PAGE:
This was a trend even before the pandemic. It’s even more so now. While the nature of the work prevents a total work-from-home solution for techs, you can still be flexible. Look for ways to streamline the time-off procedure. Find ways to remove barriers and allow techs to “cover” for each other when they have a personal commitment that conflicts with work. Popular payroll processing companies ADP and Paychex both have apps that allow this to happen. You may be paying for this service already and don’t realize it. Ask your payroll representative how this works.

If that doesn’t work for you, maybe allowing techs to take home the company truck and start their day from their home without first reporting to the office is another good way to be flexible.  

Give your employees something to brag about to their HVAC friends.

The reality is, deploying these tactics will serve you well even if you don’t plan on selling your company soon. Having a happy, engaged staff will supercharge your success and help you grow a wonderfully fulfilling company for everyone. And when that time comes to retire or move on to other adventures, you will have built a company of enormous value that buyers will surely see.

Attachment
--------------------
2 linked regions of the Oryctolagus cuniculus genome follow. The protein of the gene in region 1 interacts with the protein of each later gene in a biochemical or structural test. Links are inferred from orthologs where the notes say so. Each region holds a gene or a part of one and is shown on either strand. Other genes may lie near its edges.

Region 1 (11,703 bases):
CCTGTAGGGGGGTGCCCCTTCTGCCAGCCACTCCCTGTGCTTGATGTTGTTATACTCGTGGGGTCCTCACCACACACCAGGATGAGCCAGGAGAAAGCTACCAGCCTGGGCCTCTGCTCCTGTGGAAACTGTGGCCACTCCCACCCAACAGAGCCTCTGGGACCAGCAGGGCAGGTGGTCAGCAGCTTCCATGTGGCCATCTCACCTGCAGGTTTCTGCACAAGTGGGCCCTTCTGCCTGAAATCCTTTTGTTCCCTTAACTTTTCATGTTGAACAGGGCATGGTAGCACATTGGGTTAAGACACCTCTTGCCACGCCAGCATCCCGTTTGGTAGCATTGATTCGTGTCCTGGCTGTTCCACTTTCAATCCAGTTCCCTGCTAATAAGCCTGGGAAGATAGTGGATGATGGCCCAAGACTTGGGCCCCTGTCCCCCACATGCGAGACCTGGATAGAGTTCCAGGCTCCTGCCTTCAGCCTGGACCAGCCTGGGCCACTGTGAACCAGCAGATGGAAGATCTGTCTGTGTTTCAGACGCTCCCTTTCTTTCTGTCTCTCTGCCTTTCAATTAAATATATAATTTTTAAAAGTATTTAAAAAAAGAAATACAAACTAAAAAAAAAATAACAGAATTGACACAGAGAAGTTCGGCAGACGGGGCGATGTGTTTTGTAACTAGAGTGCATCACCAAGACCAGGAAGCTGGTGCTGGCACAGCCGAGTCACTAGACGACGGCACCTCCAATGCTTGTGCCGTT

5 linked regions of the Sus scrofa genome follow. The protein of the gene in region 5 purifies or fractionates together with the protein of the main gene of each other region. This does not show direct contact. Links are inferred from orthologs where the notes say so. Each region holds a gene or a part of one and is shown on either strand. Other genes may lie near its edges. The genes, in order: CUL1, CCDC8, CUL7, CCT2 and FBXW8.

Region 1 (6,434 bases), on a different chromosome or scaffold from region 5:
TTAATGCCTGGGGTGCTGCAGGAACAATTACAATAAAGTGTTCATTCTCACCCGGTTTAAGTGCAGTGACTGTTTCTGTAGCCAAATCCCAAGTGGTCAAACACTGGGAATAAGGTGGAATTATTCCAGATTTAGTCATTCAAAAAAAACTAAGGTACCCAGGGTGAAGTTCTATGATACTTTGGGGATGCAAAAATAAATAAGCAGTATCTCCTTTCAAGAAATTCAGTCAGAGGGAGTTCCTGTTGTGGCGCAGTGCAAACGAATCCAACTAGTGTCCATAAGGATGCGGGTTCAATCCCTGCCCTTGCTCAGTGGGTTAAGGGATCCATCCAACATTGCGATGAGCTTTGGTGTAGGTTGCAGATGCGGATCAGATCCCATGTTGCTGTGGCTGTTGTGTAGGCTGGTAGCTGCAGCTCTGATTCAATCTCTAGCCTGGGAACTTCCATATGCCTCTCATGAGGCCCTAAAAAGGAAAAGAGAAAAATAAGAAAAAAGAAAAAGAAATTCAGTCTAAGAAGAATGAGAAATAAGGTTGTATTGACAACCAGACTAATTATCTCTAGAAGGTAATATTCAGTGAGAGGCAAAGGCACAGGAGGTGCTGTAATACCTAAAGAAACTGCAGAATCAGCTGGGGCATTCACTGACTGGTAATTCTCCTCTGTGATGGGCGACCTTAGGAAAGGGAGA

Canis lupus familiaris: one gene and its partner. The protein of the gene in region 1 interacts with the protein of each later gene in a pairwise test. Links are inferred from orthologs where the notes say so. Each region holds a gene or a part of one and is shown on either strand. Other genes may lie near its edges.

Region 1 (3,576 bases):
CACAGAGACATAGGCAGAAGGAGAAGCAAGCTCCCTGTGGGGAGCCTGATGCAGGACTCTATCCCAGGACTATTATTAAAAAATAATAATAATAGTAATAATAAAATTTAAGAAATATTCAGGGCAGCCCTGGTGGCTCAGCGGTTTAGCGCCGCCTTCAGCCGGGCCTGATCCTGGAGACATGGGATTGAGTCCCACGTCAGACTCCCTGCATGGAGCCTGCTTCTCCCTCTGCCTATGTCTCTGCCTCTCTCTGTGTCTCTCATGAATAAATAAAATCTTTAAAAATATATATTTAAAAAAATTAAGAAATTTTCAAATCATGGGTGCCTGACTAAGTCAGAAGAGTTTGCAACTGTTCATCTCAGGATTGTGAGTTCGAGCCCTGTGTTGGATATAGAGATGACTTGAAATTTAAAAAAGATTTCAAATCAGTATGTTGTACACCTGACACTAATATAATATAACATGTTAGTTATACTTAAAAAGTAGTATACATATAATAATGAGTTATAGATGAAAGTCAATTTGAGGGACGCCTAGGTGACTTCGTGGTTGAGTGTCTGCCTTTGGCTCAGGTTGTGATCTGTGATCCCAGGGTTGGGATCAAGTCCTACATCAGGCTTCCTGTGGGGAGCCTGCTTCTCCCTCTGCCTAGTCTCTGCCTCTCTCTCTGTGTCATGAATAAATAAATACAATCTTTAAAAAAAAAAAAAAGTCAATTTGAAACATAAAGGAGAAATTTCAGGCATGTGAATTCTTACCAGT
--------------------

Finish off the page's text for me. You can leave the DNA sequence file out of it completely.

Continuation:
About the author:

Patrick Lange is an experienced HVAC-specific business broker with Business Modification Group based in Horseshoe Beach, Florida. He has a unique background in financial planning and has even owned an HVAC business himself. This makes him well suited to working with some of the most successful HVAC business owners in the country. Specializing in companies with 1-10 million dollars in revenue, he maintains a network of buyers and sellers in the industry. He has sold more HVAC businesses than any other broker in the United States over the last 12 months and is currently the Vice President of the Business Brokers of Florida (North Florida District.)